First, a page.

I’m both afraid of and confused by the future. Thinking about the dystopic landscape of our impending shared life on this planet makes me anxious. I thought From Gutenberg to Google: The History of the Future might shed some light on how to contain the digital fallout of lack of privacy, fake news, loss of control over information, and offer some thoughts about legislation to help control the pervasive monopolies of the Big 4—Facebook, Google, Amazon and Apple!
Unfortunately, author Tom Wheeler, the 31st chairman of The Federal Communications Commission, had little insight into this. He seemed pretty stymied and had no pragmatic ideas other than the general awareness that this pervasive issue deserves our attention. I am sure that he would agree with novelist Don Winslow who writes in his new novel, The Border, “Corralling social media is like grabbing mercury – it slips out of your hands and breaks into a thousand more pieces.”
I may not have gotten the kind of elucidation I was searching for from From Gutenberg to Google, but there were certainly rewarding unintended consequences.
I was astonished by the way Wheeler brilliantly outlines the progression of technology and its sociological, personal and economic consequences. I’m not a left brain thinker but I followed most of this amazing trek. He starts with Gutenberg, and, travelling through the history of the telegraph, the railway, the telephone, ends with our digital age. He uses Rudyard Kipling’s dictum, “If history were taught in the form of stories, it would never be forgotten.” Gutenberg, who took us out of the hands of the princes and the church and opened the door to the enlightenment, went bankrupt when he printed 175 copies of the 1275 page Gutenberg Bible. Wheeler knows the history of these men (of course men) intimately and you can tell that he thrives in their struggle and loves to tell their stories.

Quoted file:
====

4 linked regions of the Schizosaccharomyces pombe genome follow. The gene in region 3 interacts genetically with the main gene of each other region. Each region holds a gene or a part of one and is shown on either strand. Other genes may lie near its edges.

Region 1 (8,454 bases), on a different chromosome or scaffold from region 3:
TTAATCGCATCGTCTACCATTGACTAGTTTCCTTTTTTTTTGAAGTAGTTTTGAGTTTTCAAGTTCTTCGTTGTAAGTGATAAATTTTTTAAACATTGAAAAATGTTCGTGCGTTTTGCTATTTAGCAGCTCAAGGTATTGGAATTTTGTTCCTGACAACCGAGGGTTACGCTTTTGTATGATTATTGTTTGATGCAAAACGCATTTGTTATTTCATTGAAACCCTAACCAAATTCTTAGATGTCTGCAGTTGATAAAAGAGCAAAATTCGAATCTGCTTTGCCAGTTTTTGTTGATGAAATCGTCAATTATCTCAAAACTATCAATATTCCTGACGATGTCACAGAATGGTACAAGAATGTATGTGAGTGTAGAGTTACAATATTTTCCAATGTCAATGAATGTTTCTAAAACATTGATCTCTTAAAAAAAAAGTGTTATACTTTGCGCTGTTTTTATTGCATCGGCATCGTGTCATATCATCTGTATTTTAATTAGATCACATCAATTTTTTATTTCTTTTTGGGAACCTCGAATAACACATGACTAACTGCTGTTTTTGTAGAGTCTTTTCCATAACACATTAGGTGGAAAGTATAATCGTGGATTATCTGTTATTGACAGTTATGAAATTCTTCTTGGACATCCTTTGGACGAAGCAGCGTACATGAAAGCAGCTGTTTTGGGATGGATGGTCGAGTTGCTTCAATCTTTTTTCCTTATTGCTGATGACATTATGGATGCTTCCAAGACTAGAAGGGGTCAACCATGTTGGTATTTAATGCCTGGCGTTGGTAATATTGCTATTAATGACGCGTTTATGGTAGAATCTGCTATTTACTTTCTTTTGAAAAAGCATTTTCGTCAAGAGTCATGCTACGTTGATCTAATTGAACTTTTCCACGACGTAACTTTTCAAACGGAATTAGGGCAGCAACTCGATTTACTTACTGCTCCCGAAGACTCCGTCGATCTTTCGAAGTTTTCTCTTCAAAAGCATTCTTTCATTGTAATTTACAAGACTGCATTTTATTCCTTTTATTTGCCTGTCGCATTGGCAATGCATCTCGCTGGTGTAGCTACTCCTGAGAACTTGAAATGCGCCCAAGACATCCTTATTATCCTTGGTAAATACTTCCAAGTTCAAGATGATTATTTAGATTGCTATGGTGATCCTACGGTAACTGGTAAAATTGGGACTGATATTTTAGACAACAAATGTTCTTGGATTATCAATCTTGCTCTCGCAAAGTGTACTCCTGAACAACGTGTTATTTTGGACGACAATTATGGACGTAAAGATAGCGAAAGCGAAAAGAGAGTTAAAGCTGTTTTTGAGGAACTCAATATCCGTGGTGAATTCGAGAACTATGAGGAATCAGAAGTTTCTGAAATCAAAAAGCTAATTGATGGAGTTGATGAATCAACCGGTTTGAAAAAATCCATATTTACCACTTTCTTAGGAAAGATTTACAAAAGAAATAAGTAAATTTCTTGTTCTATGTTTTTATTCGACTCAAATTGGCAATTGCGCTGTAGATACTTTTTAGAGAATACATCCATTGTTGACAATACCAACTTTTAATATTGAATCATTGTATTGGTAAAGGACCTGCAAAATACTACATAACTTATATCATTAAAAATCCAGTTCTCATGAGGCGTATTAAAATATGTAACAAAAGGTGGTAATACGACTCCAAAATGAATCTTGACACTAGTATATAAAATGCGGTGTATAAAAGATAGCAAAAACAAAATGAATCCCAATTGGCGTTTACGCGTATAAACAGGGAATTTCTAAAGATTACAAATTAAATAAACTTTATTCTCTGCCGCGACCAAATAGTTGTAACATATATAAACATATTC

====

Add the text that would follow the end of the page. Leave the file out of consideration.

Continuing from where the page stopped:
He describes our lineage so far. The printing press expanded information. The railroad compressed distance. The telegraph compressed time. Digital technology includes all of the above but with further democratization. He insists the technology is “accretive,” meaning growth or increase by gradual addition. But resistance to changing technology is also accretive. There were anti-railway posters made and distributed in 1893 warning mothers about dreadful casualties of their children dying on the rail lines. In Montreal, when telephone networks were set, people insisted that disease was carried through phone lines. Luddites have always been active. Perhaps I count among them, warning about the paltry significance of privacy and relevance of truth of information. I hope not.
Since 1858, the telegraph era, there has been a million fold increase in the speed of data. Pictures, tweets, Facebook posts, banking data, shopping data – it’s all out there. We need some help for sure and the first thing we need to understand is how to get rid of the Privacy Paradox, which is the difference between expressed concern and actual behaviour. Mark Zuckerberg says privacy is no longer a social norm. We need to work to prove him wrong and grabbing for spilled mercury certainly will not protect our privacy.